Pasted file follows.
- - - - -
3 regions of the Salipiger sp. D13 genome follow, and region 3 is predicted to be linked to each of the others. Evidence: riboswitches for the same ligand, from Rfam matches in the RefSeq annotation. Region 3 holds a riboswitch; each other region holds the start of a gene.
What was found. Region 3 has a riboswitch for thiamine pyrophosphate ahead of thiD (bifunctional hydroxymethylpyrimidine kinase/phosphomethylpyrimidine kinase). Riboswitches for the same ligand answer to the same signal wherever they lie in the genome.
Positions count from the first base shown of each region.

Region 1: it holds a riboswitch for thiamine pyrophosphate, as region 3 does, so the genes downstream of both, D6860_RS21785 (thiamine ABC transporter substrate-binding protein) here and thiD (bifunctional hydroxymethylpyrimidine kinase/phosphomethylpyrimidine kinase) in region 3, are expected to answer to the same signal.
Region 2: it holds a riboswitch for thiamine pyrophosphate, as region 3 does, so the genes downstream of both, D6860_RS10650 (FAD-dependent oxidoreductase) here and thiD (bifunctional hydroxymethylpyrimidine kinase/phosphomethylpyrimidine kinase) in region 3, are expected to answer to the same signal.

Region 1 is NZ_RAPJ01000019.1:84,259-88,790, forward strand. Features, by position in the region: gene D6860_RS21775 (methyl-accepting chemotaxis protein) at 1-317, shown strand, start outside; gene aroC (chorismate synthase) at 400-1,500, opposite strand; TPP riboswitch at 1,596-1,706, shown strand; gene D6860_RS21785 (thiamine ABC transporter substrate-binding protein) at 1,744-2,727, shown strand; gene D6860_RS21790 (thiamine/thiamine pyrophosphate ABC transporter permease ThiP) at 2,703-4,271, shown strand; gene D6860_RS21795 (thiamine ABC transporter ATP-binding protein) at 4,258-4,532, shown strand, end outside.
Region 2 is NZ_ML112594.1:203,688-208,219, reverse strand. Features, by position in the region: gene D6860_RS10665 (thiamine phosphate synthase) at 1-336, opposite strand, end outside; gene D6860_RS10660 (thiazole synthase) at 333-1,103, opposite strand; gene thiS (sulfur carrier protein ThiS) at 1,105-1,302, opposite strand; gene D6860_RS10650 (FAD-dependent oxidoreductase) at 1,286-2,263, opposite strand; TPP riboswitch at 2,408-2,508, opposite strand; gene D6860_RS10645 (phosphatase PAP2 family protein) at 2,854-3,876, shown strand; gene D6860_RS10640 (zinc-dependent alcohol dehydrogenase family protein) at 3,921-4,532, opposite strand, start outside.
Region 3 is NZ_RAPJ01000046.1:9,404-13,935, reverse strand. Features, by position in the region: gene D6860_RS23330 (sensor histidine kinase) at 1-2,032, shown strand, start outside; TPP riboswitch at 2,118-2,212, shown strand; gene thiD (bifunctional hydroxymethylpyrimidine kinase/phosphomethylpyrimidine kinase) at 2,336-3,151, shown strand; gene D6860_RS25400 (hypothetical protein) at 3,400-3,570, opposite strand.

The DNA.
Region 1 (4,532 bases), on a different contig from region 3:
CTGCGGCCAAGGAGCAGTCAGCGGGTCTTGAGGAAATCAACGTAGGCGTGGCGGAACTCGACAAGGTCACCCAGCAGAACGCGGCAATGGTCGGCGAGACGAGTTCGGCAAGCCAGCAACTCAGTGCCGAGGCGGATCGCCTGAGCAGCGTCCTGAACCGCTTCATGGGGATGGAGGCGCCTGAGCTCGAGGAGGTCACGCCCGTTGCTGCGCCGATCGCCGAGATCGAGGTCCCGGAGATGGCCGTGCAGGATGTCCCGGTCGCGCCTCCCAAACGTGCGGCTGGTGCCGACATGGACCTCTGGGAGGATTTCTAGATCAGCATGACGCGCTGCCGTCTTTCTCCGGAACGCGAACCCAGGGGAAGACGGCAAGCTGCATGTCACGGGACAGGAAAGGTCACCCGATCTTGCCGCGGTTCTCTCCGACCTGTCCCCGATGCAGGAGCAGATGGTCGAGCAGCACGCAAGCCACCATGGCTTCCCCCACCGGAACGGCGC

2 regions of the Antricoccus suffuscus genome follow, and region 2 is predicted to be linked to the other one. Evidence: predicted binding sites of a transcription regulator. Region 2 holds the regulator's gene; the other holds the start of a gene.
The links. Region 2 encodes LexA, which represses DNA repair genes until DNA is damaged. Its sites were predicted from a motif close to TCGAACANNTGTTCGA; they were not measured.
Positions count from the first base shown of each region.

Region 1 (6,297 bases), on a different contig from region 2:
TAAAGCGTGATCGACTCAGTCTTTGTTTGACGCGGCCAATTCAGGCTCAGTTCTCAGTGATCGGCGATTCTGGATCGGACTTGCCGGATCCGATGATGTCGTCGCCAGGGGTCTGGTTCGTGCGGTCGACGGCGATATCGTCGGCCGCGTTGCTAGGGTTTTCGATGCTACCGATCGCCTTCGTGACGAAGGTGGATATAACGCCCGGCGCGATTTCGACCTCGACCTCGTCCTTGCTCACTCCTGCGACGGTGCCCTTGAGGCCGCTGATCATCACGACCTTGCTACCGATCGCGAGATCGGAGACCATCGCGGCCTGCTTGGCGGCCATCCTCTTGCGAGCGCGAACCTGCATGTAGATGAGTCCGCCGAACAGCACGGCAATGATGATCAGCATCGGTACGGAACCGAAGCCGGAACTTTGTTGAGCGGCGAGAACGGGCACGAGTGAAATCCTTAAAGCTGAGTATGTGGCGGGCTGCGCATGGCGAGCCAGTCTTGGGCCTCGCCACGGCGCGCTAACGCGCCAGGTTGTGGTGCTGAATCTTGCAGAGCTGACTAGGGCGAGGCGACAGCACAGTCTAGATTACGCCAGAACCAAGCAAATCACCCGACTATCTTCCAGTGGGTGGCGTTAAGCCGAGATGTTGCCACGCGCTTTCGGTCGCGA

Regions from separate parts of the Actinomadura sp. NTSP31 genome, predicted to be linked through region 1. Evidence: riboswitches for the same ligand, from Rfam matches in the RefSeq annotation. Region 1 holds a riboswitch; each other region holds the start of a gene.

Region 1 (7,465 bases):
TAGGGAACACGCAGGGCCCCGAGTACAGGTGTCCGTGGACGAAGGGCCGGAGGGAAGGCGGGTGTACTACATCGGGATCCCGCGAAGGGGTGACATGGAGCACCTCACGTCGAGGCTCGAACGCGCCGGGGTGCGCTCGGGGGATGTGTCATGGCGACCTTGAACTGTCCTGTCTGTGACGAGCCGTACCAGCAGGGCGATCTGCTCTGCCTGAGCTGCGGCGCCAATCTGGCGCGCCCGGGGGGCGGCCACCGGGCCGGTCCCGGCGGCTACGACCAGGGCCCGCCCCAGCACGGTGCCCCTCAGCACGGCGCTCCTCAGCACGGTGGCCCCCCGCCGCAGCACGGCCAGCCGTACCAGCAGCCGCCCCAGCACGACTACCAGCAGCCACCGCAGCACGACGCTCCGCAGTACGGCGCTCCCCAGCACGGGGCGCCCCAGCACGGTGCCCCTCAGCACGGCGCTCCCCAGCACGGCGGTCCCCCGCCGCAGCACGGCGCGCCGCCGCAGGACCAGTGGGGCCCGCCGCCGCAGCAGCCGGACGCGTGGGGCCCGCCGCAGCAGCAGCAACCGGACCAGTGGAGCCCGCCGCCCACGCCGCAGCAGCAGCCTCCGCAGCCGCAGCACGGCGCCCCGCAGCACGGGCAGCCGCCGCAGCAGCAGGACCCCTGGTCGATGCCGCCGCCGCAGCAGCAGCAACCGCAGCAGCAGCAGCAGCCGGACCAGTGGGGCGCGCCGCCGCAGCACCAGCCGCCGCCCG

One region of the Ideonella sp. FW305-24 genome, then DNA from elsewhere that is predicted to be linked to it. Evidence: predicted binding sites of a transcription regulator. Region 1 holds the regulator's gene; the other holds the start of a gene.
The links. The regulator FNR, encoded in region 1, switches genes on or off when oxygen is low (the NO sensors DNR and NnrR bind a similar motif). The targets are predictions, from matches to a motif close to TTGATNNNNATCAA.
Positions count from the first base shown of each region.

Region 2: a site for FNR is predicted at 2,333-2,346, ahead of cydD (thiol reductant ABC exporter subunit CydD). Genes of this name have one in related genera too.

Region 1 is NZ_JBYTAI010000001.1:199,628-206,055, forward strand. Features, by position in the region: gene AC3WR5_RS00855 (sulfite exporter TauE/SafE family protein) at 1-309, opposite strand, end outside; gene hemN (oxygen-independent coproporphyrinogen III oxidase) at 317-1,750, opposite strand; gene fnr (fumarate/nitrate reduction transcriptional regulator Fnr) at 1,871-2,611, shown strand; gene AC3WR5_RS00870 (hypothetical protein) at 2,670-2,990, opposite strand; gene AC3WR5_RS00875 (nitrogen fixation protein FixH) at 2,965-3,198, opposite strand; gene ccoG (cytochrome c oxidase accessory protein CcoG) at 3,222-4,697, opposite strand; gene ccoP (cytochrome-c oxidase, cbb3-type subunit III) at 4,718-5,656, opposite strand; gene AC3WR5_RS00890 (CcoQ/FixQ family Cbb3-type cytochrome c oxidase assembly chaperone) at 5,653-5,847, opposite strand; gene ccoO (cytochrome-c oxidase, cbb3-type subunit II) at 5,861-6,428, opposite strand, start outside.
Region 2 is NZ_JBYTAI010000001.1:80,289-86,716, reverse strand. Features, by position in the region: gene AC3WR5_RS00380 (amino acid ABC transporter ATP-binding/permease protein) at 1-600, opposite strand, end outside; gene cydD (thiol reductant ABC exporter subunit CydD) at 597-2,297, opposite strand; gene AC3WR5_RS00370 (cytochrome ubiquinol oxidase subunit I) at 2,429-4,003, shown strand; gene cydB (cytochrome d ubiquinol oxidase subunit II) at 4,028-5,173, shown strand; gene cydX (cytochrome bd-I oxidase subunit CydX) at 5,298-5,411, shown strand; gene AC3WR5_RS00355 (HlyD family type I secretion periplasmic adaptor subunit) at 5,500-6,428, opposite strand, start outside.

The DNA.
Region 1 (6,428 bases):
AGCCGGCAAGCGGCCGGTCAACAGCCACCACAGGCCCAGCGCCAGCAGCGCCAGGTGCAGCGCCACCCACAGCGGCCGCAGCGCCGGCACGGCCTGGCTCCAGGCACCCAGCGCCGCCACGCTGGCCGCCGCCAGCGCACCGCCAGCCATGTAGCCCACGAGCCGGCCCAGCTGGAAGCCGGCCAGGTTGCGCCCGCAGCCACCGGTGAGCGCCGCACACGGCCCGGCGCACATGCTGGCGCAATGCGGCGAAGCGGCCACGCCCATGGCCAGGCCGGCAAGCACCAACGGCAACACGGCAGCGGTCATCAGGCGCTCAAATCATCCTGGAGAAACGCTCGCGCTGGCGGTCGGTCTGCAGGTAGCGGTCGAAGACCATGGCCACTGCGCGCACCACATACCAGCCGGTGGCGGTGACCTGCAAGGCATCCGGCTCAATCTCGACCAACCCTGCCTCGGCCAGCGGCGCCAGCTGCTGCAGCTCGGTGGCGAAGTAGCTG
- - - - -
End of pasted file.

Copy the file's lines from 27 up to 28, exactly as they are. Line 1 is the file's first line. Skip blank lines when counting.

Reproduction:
Region 1 (6,428 bases):
AGCCGGCAAGCGGCCGGTCAACAGCCACCACAGGCCCAGCGCCAGCAGCGCCAGGTGCAGCGCCACCCACAGCGGCCGCAGCGCCGGCACGGCCTGGCTCCAGGCACCCAGCGCCGCCACGCTGGCCGCCGCCAGCGCACCGCCAGCCATGTAGCCCACGAGCCGGCCCAGCTGGAAGCCGGCCAGGTTGCGCCCGCAGCCACCGGTGAGCGCCGCACACGGCCCGGCGCACATGCTGGCGCAATGCGGCGAAGCGGCCACGCCCATGGCCAGGCCGGCAAGCACCAACGGCAACACGGCAGCGGTCATCAGGCGCTCAAATCATCCTGGAGAAACGCTCGCGCTGGCGGTCGGTCTGCAGGTAGCGGTCGAAGACCATGGCCACTGCGCGCACCACATACCAGCCGGTGGCGGTGACCTGCAAGGCATCCGGCTCAATCTCGACCAACCCTGCCTCGGCCAGCGGCGCCAGCTGCTGCAGCTCGGTGGCGAAGTAGCTG